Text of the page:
fbpx

< Back to previous

Uncategorized
Posted: January 2019

Small cash sums from your pot

Taking money from your pension as and when you need it

You can use your existing pension pot to take cash as and when you need it and leave the rest untouched where it can continue to grow tax-free. For each cash withdrawal, normally the first 25% (quarter) is tax-free, and the rest counts as taxable income. There might be charges each time you make a cash withdrawal and/or limits on how many withdrawals you can make each year.

With this option, your pension pot isn’t re-invested into new funds specifically chosen to pay you a regular income, and it won’t provide for a dependant after you die. There are also more tax implications to consider with this option.

Your pension pot reduces with each cash withdrawal. The earlier you start taking money out of your pot, the greater the risk your money could run out. What’s left in your pension pot might not grow enough to give you the income you need to last you into old age – most people underestimate how long their retirement will be.

The administration charges for each withdrawal could eat into your remaining pot. Because your pot hasn’t been reinvested to produce an income, its investments could fall in value – so you’ll need to have it reviewed regularly. Charges will apply, and you might need to move or reinvest your pot at a later date.

Once you take money out of your pension pot, any growth in its value is taxable, whereas it will grow tax-free inside the pot – once you take it out, you can’t put it back. Taking cash lump sums could reduce your entitlement to benefits now or as you grow older.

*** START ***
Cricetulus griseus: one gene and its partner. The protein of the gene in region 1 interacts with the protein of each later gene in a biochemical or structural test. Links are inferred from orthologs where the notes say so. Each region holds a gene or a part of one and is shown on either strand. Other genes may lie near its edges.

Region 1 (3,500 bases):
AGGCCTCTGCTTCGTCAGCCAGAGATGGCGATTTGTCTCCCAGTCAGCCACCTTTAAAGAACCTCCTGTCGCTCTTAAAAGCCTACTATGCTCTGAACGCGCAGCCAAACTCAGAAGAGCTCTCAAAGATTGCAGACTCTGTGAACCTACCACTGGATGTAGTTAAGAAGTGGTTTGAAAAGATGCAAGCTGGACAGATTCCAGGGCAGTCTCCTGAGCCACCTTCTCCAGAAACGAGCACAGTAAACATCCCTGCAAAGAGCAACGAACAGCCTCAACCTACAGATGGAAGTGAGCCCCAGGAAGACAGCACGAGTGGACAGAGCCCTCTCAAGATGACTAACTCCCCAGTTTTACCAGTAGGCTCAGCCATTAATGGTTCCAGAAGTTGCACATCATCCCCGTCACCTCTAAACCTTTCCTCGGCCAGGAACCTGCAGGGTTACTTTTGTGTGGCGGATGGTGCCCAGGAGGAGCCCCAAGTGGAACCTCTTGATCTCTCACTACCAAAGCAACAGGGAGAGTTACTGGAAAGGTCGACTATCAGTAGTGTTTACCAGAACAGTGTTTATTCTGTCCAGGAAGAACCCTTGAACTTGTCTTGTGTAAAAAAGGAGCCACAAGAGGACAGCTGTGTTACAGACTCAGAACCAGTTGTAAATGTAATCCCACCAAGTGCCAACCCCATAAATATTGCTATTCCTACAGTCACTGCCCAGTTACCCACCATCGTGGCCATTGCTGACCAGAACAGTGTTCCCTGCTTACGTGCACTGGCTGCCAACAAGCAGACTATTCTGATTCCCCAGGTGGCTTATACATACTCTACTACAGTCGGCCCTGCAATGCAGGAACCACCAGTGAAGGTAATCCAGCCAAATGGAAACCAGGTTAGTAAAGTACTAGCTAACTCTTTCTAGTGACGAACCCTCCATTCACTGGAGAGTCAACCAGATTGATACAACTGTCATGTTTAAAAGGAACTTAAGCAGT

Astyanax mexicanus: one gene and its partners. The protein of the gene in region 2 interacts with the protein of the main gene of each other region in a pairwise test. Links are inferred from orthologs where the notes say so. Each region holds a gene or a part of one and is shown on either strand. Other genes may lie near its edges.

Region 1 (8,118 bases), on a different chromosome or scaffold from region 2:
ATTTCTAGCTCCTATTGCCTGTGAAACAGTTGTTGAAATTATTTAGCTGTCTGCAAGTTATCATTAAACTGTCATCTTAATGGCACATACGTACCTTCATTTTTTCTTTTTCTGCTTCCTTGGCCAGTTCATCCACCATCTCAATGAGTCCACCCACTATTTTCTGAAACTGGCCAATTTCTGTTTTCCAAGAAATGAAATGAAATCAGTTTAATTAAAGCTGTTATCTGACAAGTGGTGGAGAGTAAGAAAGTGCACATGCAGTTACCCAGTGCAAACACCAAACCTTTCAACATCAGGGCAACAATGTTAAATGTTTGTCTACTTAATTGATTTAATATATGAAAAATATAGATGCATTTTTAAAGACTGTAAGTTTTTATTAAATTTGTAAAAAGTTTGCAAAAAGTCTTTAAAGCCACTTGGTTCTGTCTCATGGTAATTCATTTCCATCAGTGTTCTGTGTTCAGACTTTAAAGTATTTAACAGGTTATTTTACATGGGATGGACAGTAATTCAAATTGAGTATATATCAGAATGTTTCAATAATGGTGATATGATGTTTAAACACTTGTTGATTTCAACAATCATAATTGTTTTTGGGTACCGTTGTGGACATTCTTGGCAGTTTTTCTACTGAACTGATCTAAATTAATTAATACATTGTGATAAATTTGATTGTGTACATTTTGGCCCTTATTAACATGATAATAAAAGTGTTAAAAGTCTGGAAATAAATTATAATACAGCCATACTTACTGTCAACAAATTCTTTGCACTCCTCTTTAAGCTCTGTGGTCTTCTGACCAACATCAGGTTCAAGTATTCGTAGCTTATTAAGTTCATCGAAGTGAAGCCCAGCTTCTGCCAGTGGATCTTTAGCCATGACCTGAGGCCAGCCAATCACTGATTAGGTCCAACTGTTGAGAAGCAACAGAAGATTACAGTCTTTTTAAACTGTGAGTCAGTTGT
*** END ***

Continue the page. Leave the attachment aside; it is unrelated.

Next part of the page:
Three quarters of each cash withdrawal counts as taxable income. This is added to the rest of your income – and depending on how much your total income for the tax year is, you could find yourself pushed into a higher tax band.

So if you take lots of large cash sums, or even a single cash sum, you could end up paying a higher rate of tax than you normally do. Your pension scheme or provider will pay the cash through a payslip and take off tax in advance – called ‘PAYE’ (Pay As You Earn). This means you might pay too much tax and have to claim the money back – or you might owe more tax if you have other sources of income.

Extra tax charges or restrictions might apply if your pension savings exceed the lifetime allowance (currently £1,030,000 2018/19 tax year), or if you have less lifetime allowance available than the amount you want to withdraw.

If the value of your pension pot is £10,000 or more, once you start to take income, the amount of defined contribution pension savings on which you can get tax relief each year is reduced from £40,000 (the annual allowance) to a lower amount (the ‘Money Purchase Annual Allowance’, or MPAA). In 2018/19, the MPAA is £4,000. If you want to carry on building up your pension pot, this option might not be suitable.

If you die before the age of 75, any untouched part of your pension pot will pass tax-free to your nominated beneficiary or estate, provided the money is paid within two years of the provider becoming aware of your death. If the two-year limit is missed, it will be added to your beneficiary’s other income and taxed in the normal way.

If you die after the age of 75, any untouched part of your pension pot that you pass on – either as a lump sum or income – will be added to your beneficiary’s other income and taxed in the normal way.

test.